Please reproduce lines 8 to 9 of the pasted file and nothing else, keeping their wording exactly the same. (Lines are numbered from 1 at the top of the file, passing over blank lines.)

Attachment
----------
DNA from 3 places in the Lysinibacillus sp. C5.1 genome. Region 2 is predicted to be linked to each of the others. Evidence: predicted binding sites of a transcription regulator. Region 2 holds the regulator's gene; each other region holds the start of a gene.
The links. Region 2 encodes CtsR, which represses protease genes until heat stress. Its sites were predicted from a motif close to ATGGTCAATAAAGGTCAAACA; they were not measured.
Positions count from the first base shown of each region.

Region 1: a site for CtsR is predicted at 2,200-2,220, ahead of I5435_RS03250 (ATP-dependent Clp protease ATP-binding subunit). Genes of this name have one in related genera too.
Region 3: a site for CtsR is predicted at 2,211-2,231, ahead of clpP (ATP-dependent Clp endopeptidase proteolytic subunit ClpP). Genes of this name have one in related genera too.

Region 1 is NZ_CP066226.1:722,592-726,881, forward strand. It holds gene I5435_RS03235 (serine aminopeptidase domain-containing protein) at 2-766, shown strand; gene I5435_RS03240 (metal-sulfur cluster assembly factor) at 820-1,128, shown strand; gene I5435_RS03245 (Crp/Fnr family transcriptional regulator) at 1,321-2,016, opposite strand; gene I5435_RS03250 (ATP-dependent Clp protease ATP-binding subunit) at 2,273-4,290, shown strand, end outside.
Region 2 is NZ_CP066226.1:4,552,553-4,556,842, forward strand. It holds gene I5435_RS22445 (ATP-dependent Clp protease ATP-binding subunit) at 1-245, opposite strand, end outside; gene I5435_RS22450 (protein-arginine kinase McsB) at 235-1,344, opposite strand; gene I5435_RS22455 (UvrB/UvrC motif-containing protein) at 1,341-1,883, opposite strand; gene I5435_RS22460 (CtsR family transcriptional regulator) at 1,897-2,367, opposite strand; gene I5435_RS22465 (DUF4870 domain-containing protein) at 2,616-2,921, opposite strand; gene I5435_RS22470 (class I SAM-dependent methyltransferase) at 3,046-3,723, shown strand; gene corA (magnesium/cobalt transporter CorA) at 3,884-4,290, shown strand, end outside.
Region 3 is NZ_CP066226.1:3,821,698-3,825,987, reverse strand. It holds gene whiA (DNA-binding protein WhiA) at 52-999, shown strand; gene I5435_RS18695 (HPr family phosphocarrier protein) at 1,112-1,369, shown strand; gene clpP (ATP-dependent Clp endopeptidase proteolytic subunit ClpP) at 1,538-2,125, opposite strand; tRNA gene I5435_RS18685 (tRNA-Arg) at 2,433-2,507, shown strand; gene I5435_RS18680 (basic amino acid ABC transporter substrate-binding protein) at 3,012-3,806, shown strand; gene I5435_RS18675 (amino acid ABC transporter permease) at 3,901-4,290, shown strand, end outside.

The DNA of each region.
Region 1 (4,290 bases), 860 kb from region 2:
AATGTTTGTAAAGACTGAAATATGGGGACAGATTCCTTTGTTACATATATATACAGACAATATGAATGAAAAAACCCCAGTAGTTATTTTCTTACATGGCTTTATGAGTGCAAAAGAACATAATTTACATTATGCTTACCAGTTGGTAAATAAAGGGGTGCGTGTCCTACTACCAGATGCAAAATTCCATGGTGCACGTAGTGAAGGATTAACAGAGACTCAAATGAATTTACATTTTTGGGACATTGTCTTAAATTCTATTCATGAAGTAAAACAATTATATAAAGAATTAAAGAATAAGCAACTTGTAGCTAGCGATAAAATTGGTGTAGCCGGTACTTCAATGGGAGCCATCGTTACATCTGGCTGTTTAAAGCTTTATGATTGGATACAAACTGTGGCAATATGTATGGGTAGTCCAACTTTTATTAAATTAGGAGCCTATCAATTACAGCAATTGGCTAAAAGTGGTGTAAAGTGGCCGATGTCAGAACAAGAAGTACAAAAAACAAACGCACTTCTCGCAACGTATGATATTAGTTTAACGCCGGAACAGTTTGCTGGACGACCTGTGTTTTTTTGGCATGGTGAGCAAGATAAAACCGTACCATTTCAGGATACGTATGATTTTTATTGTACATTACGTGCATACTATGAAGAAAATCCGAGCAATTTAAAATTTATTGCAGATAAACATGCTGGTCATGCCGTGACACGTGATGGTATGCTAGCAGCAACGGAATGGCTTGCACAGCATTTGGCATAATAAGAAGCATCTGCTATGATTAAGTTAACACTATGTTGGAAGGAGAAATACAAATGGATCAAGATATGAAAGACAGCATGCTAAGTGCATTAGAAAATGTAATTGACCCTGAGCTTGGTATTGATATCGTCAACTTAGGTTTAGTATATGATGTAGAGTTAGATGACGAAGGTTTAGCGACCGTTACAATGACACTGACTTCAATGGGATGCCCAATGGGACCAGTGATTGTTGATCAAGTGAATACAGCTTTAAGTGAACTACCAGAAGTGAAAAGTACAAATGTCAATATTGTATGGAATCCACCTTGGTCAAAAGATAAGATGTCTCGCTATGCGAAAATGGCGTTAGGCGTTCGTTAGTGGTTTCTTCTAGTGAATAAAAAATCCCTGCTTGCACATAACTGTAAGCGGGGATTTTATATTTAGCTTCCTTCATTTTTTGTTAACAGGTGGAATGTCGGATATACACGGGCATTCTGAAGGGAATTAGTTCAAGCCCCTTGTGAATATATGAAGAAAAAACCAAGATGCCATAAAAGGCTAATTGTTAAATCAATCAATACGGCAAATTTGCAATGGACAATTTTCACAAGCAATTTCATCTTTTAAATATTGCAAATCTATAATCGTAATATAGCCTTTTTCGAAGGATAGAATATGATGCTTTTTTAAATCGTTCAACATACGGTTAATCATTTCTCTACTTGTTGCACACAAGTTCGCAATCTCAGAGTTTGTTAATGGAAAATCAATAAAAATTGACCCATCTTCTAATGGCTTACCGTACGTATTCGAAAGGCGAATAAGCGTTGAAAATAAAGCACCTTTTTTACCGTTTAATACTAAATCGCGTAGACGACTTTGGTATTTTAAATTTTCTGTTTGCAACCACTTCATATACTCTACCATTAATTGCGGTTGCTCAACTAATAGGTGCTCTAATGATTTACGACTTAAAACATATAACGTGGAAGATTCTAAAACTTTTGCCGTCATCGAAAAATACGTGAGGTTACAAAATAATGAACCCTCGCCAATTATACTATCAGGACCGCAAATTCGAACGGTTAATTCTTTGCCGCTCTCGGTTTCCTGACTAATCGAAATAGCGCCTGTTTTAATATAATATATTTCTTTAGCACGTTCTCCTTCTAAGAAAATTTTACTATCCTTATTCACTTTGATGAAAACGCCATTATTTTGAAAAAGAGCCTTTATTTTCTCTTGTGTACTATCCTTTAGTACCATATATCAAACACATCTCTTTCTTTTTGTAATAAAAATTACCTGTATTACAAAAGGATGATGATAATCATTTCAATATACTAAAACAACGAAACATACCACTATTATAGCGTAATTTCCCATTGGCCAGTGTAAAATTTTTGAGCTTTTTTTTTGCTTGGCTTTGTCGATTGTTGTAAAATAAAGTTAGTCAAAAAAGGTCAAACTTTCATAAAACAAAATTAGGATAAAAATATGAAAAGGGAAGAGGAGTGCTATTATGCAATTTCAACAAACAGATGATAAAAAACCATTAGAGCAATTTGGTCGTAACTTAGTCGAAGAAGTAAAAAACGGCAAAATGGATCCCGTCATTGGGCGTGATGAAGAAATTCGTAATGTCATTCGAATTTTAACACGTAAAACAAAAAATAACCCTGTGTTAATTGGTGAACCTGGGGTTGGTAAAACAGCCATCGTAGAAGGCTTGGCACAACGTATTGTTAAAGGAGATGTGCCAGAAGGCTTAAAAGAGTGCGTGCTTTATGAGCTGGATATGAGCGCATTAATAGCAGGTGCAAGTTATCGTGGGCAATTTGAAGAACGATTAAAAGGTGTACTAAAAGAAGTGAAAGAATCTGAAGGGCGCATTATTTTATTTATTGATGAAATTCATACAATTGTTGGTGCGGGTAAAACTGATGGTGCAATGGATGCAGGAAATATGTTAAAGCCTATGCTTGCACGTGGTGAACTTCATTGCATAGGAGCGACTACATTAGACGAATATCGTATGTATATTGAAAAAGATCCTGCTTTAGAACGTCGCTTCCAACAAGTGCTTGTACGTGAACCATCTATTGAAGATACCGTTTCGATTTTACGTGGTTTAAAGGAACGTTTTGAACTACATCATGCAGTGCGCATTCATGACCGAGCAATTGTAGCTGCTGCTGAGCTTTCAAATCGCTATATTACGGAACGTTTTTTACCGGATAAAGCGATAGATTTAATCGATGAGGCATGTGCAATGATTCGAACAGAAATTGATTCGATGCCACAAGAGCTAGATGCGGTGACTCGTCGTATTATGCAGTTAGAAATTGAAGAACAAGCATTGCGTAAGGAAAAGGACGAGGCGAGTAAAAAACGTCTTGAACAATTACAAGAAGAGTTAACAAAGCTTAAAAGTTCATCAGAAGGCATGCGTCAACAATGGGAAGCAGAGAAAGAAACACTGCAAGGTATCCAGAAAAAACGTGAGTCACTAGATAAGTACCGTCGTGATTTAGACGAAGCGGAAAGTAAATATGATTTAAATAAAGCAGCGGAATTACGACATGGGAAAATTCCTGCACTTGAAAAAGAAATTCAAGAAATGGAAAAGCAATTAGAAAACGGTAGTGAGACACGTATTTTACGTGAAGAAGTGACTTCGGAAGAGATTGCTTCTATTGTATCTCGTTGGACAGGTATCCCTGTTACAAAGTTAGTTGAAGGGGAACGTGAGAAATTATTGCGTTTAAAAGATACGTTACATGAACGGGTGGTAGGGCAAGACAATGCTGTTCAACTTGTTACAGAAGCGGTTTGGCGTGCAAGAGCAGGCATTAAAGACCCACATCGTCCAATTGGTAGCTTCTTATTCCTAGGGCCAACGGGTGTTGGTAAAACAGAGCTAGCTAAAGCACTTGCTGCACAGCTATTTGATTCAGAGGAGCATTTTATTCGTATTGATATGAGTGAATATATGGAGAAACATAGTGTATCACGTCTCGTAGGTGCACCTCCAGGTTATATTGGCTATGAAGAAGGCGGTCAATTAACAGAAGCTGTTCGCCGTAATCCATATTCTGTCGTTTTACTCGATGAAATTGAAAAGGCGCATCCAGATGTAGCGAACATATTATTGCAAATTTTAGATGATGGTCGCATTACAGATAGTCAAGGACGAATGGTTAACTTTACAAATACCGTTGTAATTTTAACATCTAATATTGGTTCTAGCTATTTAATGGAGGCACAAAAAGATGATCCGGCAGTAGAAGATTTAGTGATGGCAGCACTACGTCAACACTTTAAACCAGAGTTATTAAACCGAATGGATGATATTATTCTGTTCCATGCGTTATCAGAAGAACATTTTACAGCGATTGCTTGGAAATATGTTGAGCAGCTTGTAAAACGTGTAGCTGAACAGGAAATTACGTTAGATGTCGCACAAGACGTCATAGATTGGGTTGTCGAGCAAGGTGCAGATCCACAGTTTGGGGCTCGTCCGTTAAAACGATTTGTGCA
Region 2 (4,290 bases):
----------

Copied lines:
Region 3 is NZ_CP066226.1:3,821,698-3,825,987, reverse strand. It holds gene whiA (DNA-binding protein WhiA) at 52-999, shown strand; gene I5435_RS18695 (HPr family phosphocarrier protein) at 1,112-1,369, shown strand; gene clpP (ATP-dependent Clp endopeptidase proteolytic subunit ClpP) at 1,538-2,125, opposite strand; tRNA gene I5435_RS18685 (tRNA-Arg) at 2,433-2,507, shown strand; gene I5435_RS18680 (basic amino acid ABC transporter substrate-binding protein) at 3,012-3,806, shown strand; gene I5435_RS18675 (amino acid ABC transporter permease) at 3,901-4,290, shown strand, end outside.

The DNA of each region.